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Published April 30, 2012, 09:05 AM

Use E30 to reduce health risk

WILMOT, S.D. — Contrary to public perception, the majority of city dwellers, even those in smaller cities, live in what researchers define as traffic areas.

By: Orrie Swayze, Agweek

WILMOT, S.D. — Contrary to public perception, the majority of city dwellers, even those in smaller cities, live in what researchers define as traffic areas.

Studies indicate these citizens have nearly twice the risk for breast cancer and heart disease that causes more than 2,200 premature deaths daily and costs $450 billion annually. International research also reports gasoline’s emissions are especially injurious to children causing increased rates for childhood cancers, birth defects, learning disabilities, asthma, etc.

Common sense won when lead octane enhancers were phased out. Regrettably, common sense lost when refiners replaced lead with equally hazardous benzene-based aromatic octane enhancers. The 1990 Clean Air Act acknowledged these health risks and required phasing out benzene-based aromatic octane enhancers.

Yet these aromatics remain as approximately 25 percent of gasoline content because it “costs too much” to remove them. The stable nature of aromatic octane enhancers make them difficult to fully combust, thus they account for nearly 100 percent of the primary toxic content found in traffic emissions. Simply replacing these aromatic octane enhancers with more fully combustible octane enhancers will significantly reduce overall heart disease risks and children’s debilitating health problems associated with traffic areas.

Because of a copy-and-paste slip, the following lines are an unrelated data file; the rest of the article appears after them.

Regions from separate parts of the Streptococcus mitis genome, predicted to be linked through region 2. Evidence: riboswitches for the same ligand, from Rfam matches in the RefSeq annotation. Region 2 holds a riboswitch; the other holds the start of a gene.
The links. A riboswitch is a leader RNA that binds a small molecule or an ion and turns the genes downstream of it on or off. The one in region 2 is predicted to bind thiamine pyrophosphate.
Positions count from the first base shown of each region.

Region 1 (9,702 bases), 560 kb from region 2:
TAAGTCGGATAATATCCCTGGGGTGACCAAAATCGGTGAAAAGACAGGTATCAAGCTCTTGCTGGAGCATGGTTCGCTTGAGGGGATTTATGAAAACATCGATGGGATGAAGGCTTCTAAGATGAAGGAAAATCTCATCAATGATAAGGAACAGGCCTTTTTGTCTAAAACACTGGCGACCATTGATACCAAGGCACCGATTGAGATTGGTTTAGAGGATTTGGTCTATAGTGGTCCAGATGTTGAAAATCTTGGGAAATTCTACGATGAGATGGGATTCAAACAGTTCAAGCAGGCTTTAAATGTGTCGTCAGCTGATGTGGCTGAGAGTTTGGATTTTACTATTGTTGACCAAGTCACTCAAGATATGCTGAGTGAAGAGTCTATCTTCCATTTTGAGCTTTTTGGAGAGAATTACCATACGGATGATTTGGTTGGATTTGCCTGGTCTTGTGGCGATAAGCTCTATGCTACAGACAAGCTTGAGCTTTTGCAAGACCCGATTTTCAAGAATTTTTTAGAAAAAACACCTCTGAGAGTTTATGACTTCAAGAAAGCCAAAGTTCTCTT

Few octane enhancers can satisfy engine octane needs when aromatics are removed and new engine designs can maximize auto fleet miles per gallon if minimum octane is increased. Consequently, engine manufacturers have recently asked that E30 be certified as a test fuel because E30 has desired octane and emission benefits. Reaching E30’s “blending” octane levels requires larger volumes of much lower octane isobutanol or other octane enhancers that increase costs versus E30.

What if today standard auto owners chose to accept E30’s minimal, if any, risks, making possible major reductions in occurrences of heart attacks, strokes, breast cancer and children’s debilitating birth defects, cancers, etc.?

Editor’s Note: Swayze is a founding board member of the South Dakota Corn Growers Association, South Dakota Corn Utilization Council (served as president of both organizations), ProGold LLC and the American Coalition of Ethanol.

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